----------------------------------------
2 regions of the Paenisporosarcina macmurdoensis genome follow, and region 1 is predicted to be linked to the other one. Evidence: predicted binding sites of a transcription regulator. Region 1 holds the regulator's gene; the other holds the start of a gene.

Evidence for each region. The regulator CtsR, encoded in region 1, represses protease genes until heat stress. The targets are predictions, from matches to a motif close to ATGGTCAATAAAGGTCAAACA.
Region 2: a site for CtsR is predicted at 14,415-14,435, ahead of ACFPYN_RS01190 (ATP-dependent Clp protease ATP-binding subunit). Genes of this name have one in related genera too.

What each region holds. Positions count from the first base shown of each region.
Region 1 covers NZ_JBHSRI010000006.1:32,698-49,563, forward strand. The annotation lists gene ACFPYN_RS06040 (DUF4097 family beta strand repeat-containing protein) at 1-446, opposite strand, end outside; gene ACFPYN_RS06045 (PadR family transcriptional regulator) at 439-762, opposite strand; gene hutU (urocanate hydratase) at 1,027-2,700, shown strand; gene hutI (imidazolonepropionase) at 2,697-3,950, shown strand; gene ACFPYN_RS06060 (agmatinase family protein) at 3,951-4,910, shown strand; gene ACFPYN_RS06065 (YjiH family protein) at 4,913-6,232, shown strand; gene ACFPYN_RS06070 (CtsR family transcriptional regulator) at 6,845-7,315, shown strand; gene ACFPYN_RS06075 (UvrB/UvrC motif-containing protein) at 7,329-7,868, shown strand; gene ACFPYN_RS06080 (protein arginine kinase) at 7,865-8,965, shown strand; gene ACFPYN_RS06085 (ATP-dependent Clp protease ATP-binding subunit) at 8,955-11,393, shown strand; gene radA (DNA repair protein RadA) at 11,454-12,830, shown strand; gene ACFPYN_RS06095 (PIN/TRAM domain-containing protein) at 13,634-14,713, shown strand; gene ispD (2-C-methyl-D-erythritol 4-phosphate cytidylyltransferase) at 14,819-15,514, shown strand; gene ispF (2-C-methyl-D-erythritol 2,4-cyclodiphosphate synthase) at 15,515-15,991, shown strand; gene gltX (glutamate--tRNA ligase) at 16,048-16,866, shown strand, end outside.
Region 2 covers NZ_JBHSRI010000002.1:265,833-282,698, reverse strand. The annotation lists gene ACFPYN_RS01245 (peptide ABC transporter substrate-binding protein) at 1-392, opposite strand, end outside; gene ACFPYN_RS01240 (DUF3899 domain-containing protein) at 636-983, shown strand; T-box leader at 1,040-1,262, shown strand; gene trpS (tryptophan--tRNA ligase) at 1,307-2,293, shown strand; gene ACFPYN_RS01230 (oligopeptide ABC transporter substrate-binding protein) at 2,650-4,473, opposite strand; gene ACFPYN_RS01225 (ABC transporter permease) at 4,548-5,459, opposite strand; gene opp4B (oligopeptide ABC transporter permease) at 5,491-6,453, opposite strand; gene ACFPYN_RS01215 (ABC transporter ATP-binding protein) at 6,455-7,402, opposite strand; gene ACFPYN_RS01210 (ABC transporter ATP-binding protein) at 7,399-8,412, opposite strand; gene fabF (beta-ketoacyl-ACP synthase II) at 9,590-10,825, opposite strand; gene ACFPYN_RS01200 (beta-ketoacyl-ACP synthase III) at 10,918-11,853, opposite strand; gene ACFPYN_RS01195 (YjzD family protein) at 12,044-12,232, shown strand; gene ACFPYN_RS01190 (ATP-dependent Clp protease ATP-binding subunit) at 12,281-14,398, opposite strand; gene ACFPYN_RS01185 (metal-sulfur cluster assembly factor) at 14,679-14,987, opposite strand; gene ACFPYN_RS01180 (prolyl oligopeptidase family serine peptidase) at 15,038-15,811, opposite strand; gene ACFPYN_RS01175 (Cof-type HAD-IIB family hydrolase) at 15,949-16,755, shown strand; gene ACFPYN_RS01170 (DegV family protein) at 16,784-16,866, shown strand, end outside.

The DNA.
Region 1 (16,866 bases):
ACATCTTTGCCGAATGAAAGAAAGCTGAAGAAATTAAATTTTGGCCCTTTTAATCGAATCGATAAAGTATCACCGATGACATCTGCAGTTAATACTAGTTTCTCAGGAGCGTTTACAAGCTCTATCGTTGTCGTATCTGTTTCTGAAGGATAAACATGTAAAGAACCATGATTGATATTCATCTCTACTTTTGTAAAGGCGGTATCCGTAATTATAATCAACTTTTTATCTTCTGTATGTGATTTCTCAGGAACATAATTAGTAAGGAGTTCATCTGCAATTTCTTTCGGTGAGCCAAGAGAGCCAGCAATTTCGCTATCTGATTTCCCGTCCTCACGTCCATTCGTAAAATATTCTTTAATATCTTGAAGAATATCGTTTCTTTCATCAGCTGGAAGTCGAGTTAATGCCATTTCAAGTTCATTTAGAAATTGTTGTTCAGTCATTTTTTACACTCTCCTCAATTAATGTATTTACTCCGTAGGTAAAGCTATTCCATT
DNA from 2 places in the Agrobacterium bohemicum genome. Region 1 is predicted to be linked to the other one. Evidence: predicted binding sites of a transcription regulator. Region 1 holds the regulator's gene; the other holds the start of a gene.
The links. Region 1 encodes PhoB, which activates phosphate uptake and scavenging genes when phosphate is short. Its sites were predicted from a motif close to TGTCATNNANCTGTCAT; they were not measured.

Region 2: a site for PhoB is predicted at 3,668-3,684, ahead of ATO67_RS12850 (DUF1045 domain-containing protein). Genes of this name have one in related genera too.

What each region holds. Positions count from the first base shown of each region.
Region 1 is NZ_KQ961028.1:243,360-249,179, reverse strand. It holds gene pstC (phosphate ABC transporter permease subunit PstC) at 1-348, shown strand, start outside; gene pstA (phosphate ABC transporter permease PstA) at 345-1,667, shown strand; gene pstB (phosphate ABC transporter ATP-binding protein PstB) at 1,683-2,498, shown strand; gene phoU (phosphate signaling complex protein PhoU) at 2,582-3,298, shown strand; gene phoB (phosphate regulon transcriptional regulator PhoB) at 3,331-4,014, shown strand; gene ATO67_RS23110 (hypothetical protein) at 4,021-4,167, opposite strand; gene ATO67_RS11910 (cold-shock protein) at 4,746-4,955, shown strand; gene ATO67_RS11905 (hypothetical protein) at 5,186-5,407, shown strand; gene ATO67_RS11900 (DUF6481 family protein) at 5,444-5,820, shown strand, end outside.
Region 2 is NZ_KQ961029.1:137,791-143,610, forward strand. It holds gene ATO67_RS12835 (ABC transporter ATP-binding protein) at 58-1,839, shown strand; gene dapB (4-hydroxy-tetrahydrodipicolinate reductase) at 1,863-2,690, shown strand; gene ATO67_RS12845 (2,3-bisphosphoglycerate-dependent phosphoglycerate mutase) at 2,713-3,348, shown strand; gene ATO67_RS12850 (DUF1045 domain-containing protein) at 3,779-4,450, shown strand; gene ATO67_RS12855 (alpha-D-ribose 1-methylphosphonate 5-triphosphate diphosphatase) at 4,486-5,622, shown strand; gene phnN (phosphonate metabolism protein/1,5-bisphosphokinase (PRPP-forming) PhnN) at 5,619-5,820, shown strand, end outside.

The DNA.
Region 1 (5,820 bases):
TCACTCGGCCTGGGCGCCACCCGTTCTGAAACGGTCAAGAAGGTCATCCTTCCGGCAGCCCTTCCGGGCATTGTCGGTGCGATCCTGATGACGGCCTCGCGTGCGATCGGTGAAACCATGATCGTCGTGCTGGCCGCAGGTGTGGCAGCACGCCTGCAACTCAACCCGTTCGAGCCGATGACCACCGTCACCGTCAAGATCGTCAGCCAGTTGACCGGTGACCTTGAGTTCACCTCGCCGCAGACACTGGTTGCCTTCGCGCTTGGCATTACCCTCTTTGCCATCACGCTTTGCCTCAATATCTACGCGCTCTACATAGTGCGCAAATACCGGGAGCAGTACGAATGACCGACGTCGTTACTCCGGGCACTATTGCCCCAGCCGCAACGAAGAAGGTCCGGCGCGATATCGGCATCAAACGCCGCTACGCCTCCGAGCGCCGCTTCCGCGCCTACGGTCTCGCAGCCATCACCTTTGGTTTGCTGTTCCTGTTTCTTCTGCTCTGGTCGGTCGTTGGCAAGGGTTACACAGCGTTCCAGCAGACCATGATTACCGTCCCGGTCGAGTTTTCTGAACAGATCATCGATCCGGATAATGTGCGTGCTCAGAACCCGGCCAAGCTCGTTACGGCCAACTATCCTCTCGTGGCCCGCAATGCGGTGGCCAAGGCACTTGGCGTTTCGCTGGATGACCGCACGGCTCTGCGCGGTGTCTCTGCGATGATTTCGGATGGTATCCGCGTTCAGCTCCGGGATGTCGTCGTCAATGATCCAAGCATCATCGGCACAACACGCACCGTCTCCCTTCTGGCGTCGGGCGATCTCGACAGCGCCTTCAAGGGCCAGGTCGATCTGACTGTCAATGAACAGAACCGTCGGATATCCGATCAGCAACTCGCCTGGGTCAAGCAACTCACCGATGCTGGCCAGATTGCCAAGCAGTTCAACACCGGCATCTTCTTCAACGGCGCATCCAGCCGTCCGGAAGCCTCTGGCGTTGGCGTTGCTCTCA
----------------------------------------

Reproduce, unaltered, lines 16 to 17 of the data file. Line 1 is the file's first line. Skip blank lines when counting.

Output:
The DNA.
Region 1 (5,820 bases):